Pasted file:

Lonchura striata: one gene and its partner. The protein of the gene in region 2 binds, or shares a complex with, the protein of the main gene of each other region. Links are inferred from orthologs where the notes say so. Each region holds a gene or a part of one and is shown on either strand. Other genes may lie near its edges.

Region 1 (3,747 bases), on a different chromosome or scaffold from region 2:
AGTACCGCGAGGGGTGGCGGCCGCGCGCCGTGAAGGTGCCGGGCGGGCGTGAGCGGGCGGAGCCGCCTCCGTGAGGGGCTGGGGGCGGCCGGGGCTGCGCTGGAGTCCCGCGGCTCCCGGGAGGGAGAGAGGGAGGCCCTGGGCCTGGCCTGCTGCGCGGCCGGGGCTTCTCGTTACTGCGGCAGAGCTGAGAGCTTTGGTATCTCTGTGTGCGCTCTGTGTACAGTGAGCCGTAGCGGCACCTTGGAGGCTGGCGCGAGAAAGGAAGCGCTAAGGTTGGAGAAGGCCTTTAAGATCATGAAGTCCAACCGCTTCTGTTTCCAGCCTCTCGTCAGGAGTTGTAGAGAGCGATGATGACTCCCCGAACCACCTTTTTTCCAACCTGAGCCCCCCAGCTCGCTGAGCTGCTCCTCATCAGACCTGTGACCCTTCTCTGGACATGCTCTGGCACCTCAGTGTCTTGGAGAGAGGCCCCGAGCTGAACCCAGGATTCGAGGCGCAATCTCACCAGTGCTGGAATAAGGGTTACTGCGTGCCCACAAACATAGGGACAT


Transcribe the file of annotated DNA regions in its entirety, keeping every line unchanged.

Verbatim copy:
Lonchura striata: one gene and its partner. The protein of the gene in region 2 binds, or shares a complex with, the protein of the main gene of each other region. Links are inferred from orthologs where the notes say so. Each region holds a gene or a part of one and is shown on either strand. Other genes may lie near its edges.

Region 1 (3,747 bases), on a different chromosome or scaffold from region 2:
AGTACCGCGAGGGGTGGCGGCCGCGCGCCGTGAAGGTGCCGGGCGGGCGTGAGCGGGCGGAGCCGCCTCCGTGAGGGGCTGGGGGCGGCCGGGGCTGCGCTGGAGTCCCGCGGCTCCCGGGAGGGAGAGAGGGAGGCCCTGGGCCTGGCCTGCTGCGCGGCCGGGGCTTCTCGTTACTGCGGCAGAGCTGAGAGCTTTGGTATCTCTGTGTGCGCTCTGTGTACAGTGAGCCGTAGCGGCACCTTGGAGGCTGGCGCGAGAAAGGAAGCGCTAAGGTTGGAGAAGGCCTTTAAGATCATGAAGTCCAACCGCTTCTGTTTCCAGCCTCTCGTCAGGAGTTGTAGAGAGCGATGATGACTCCCCGAACCACCTTTTTTCCAACCTGAGCCCCCCAGCTCGCTGAGCTGCTCCTCATCAGACCTGTGACCCTTCTCTGGACATGCTCTGGCACCTCAGTGTCTTGGAGAGAGGCCCCGAGCTGAACCCAGGATTCGAGGCGCAATCTCACCAGTGCTGGAATAAGGGTTACTGCGTGCCCACAAACATAGGGACAT